Judge refuses to halt Delaware sports betting

August 5, 2009 8:43:56 PM PDT
A federal judge on Wednesday denied a request by professional sports leagues and the NCAA to halt Delaware's planned sports betting lottery until a legal challenge is resolved. Chief District Judge Gregory Sleet set a Dec. 7 trial date on the plaintiffs' claims that the sports betting plan violates a federal ban on sports gambling, as well as Delaware's state constitution.

"The court concludes that a preliminary injunction ... is not warranted in this case," said Sleet, adding that the leagues had not met their burden of proving that such an "extraordinary remedy" was justified.

Sleet's ruling came after he and attorneys for both sides met behind closed doors for more than an hour before emerging in open court to continue discussions on case scheduling and the request for an injunction.

Sleet said the leagues had not convinced him that they would suffer irreparable harm without an injunction, that the state would not be irreparably harmed with it, or that the injunction would be in the public interest.

"The court is not convinced that the plaintiffs will likely succeed on the merits in this case," he added. "... The court is simply not in a position to give either side a nod on the merits."

Kenneth Nachbar, an attorney representing the leagues and the National Collegiate Athletic Association, said he would speak with his clients before deciding whether to appeal Sleet's ruling.

"I think the professional leagues and the NCAA continue to oppose the proliferation of sports betting and will evaluate our legal options," he said.

Michael Barlow, counsel to Gov. Jack Markell, said the administration was pleased with Sleet's decision. Barring an appeal sports betting could begin with the start of football season in September.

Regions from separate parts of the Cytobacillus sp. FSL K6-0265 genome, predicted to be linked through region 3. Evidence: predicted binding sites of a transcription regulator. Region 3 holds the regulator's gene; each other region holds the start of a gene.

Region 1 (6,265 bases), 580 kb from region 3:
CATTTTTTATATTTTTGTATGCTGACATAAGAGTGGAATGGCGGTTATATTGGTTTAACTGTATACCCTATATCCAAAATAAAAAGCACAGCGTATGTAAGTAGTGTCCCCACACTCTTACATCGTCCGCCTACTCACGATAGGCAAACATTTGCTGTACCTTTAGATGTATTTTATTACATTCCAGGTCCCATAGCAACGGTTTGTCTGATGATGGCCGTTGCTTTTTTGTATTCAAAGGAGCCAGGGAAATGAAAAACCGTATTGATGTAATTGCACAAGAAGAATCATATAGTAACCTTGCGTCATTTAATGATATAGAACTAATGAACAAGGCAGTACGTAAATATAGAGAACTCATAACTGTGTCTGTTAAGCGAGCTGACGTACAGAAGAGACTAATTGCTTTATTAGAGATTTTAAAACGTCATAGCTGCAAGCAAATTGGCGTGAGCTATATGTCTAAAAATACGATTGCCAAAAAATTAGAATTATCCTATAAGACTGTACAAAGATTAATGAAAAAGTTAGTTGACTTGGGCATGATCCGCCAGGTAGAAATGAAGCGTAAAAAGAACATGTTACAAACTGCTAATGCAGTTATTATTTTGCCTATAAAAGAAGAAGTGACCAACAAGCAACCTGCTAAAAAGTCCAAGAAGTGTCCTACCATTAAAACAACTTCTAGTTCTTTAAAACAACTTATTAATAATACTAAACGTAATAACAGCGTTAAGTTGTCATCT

The 1992 federal ban on sports betting exempted four states, including Delaware, that already offered sports gambling. The sports leagues contend that Delaware's new lottery goes beyond what is allowed by the exemption. Unlike the failed 1976 lottery, which offered only parlay bets on the results of three or more NFL games, the new plan would allow betting on single games, and on sports other than professional football.

The state Supreme Court ruled in May that the sports betting plan does not conflict with the state constitution as long as chance is the predominant factor in winning or losing. The justices refused, however, to decide the constitutionality of single-game bets. The leagues argue that skill would outweigh the element of chance in single-game betting, and that such wagering would therefore violate the state constitution.

Before the issue of skill versus chance ever goes to trial, Sleet is expected to rule on the plaintiffs' request for summary judgment on their claim that the sports lottery violates the federal ban. A decision in favor of the leagues on that issue could make the second question moot.

"We will be preparing to try everything in December," said David Margules, an attorney hired to represent the state. In pressing for an injunction, Nachbar argued unsuccessfully Wednesday that the harm posed to the plaintiffs from sports betting was recognized by Congress in enacting the 1992 law.

"I don't think harm is or can be disputed ... that's why they passed the statute," he said.

Nachbar also argued that a delay in starting the sports lottery would not harm the state, which estimates that sports betting will contribute $17 million to the current fiscal year's budget of $3 billion. A delay of two months would result in a revenue loss to the state of one-tenth of 1 percent of the budget, Nachbar noted.

"We don't think that's irreparable harm for the state," he suggested.


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